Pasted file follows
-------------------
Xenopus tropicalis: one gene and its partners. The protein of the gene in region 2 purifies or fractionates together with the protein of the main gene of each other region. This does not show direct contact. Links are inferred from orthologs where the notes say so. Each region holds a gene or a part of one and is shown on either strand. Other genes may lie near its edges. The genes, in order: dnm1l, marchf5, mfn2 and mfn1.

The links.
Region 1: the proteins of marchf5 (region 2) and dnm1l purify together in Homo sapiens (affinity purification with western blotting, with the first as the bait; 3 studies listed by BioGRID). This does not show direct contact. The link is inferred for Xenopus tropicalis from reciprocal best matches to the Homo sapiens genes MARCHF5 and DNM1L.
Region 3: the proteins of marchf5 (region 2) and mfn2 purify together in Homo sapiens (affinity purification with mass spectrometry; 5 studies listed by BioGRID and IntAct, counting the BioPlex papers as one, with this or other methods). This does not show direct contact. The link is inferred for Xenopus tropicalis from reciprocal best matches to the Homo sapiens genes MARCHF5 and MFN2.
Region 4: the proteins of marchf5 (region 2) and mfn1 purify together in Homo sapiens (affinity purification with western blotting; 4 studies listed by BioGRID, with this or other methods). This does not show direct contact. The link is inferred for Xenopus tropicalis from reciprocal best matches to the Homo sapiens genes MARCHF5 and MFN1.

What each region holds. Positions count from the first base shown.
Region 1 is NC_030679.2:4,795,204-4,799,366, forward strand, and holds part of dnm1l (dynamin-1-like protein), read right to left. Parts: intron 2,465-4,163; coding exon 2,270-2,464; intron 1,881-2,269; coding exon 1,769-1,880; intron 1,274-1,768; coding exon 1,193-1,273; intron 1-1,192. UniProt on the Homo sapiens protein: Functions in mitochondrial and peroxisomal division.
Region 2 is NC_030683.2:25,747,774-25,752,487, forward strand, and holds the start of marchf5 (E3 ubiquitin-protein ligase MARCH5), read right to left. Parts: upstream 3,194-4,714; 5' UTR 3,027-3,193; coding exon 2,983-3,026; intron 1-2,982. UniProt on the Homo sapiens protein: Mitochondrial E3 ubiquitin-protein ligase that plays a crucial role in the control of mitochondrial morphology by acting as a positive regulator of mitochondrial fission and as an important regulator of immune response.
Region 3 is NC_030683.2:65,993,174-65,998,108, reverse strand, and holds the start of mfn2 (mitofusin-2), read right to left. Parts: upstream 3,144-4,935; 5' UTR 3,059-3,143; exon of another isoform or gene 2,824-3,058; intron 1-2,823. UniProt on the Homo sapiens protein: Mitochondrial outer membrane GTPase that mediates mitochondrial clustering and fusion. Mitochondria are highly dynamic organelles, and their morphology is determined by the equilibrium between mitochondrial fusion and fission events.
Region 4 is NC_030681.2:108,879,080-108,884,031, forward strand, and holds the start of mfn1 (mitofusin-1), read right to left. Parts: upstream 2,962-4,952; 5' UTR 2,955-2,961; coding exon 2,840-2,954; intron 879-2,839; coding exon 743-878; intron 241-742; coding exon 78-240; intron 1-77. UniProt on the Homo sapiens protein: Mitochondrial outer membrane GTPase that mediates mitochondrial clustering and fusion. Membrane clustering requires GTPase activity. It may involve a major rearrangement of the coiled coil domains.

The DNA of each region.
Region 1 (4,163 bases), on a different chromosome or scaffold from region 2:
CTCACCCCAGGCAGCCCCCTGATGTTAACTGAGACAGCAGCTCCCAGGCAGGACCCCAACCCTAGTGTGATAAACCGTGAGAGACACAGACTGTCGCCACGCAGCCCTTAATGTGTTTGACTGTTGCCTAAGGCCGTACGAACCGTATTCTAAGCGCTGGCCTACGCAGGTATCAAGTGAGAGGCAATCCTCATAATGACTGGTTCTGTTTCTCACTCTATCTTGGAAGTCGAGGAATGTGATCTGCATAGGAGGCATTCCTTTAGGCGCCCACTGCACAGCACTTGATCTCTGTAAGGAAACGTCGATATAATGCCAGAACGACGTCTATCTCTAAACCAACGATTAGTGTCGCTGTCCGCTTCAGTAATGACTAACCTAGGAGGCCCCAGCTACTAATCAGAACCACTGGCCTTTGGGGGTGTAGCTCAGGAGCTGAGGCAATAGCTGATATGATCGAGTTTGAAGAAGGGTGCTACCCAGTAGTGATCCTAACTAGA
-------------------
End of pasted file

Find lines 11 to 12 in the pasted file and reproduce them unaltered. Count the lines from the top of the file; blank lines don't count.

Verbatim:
The DNA of each region.
Region 1 (4,163 bases), on a different chromosome or scaffold from region 2: